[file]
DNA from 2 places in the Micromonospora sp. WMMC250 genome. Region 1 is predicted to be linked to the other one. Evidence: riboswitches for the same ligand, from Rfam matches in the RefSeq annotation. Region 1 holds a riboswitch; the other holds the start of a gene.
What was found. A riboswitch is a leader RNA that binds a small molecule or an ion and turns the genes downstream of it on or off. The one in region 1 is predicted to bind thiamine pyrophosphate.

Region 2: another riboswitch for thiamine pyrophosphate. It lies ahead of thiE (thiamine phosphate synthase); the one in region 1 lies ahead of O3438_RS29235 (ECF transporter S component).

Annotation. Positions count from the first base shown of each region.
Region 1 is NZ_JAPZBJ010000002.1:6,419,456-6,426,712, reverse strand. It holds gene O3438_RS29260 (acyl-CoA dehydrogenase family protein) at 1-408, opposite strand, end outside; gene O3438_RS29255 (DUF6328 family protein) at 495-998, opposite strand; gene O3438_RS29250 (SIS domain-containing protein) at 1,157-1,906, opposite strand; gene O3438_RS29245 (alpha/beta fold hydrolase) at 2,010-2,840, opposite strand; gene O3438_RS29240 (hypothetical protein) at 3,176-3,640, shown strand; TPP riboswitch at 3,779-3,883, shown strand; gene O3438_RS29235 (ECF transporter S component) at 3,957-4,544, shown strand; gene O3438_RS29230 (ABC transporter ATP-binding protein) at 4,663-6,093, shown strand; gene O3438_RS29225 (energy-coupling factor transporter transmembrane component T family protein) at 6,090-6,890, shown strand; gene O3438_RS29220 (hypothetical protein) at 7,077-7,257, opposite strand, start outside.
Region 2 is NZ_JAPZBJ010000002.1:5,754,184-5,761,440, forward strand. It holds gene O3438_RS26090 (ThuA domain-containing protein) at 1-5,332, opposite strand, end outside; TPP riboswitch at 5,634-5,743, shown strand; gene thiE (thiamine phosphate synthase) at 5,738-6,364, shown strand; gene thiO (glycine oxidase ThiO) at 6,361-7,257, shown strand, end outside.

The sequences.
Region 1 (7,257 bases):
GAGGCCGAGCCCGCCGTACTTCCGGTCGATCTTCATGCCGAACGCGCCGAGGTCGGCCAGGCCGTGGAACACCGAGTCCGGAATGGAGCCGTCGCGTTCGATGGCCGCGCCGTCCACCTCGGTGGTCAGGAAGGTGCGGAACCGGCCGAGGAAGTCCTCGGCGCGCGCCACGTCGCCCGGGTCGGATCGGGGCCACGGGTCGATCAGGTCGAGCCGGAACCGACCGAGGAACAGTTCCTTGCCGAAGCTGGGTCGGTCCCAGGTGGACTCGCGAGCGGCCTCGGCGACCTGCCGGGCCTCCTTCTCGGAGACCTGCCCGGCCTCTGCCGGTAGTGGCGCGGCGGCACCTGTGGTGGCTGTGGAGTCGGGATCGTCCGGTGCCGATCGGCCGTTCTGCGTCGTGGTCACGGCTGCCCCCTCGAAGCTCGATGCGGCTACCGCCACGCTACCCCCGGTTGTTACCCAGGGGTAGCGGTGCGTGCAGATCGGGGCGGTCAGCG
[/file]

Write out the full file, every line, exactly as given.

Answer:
DNA from 2 places in the Micromonospora sp. WMMC250 genome. Region 1 is predicted to be linked to the other one. Evidence: riboswitches for the same ligand, from Rfam matches in the RefSeq annotation. Region 1 holds a riboswitch; the other holds the start of a gene.
What was found. A riboswitch is a leader RNA that binds a small molecule or an ion and turns the genes downstream of it on or off. The one in region 1 is predicted to bind thiamine pyrophosphate.

Region 2: another riboswitch for thiamine pyrophosphate. It lies ahead of thiE (thiamine phosphate synthase); the one in region 1 lies ahead of O3438_RS29235 (ECF transporter S component).

Annotation. Positions count from the first base shown of each region.
Region 1 is NZ_JAPZBJ010000002.1:6,419,456-6,426,712, reverse strand. It holds gene O3438_RS29260 (acyl-CoA dehydrogenase family protein) at 1-408, opposite strand, end outside; gene O3438_RS29255 (DUF6328 family protein) at 495-998, opposite strand; gene O3438_RS29250 (SIS domain-containing protein) at 1,157-1,906, opposite strand; gene O3438_RS29245 (alpha/beta fold hydrolase) at 2,010-2,840, opposite strand; gene O3438_RS29240 (hypothetical protein) at 3,176-3,640, shown strand; TPP riboswitch at 3,779-3,883, shown strand; gene O3438_RS29235 (ECF transporter S component) at 3,957-4,544, shown strand; gene O3438_RS29230 (ABC transporter ATP-binding protein) at 4,663-6,093, shown strand; gene O3438_RS29225 (energy-coupling factor transporter transmembrane component T family protein) at 6,090-6,890, shown strand; gene O3438_RS29220 (hypothetical protein) at 7,077-7,257, opposite strand, start outside.
Region 2 is NZ_JAPZBJ010000002.1:5,754,184-5,761,440, forward strand. It holds gene O3438_RS26090 (ThuA domain-containing protein) at 1-5,332, opposite strand, end outside; TPP riboswitch at 5,634-5,743, shown strand; gene thiE (thiamine phosphate synthase) at 5,738-6,364, shown strand; gene thiO (glycine oxidase ThiO) at 6,361-7,257, shown strand, end outside.

The sequences.
Region 1 (7,257 bases):
GAGGCCGAGCCCGCCGTACTTCCGGTCGATCTTCATGCCGAACGCGCCGAGGTCGGCCAGGCCGTGGAACACCGAGTCCGGAATGGAGCCGTCGCGTTCGATGGCCGCGCCGTCCACCTCGGTGGTCAGGAAGGTGCGGAACCGGCCGAGGAAGTCCTCGGCGCGCGCCACGTCGCCCGGGTCGGATCGGGGCCACGGGTCGATCAGGTCGAGCCGGAACCGACCGAGGAACAGTTCCTTGCCGAAGCTGGGTCGGTCCCAGGTGGACTCGCGAGCGGCCTCGGCGACCTGCCGGGCCTCCTTCTCGGAGACCTGCCCGGCCTCTGCCGGTAGTGGCGCGGCGGCACCTGTGGTGGCTGTGGAGTCGGGATCGTCCGGTGCCGATCGGCCGTTCTGCGTCGTGGTCACGGCTGCCCCCTCGAAGCTCGATGCGGCTACCGCCACGCTACCCCCGGTTGTTACCCAGGGGTAGCGGTGCGTGCAGATCGGGGCGGTCAGCG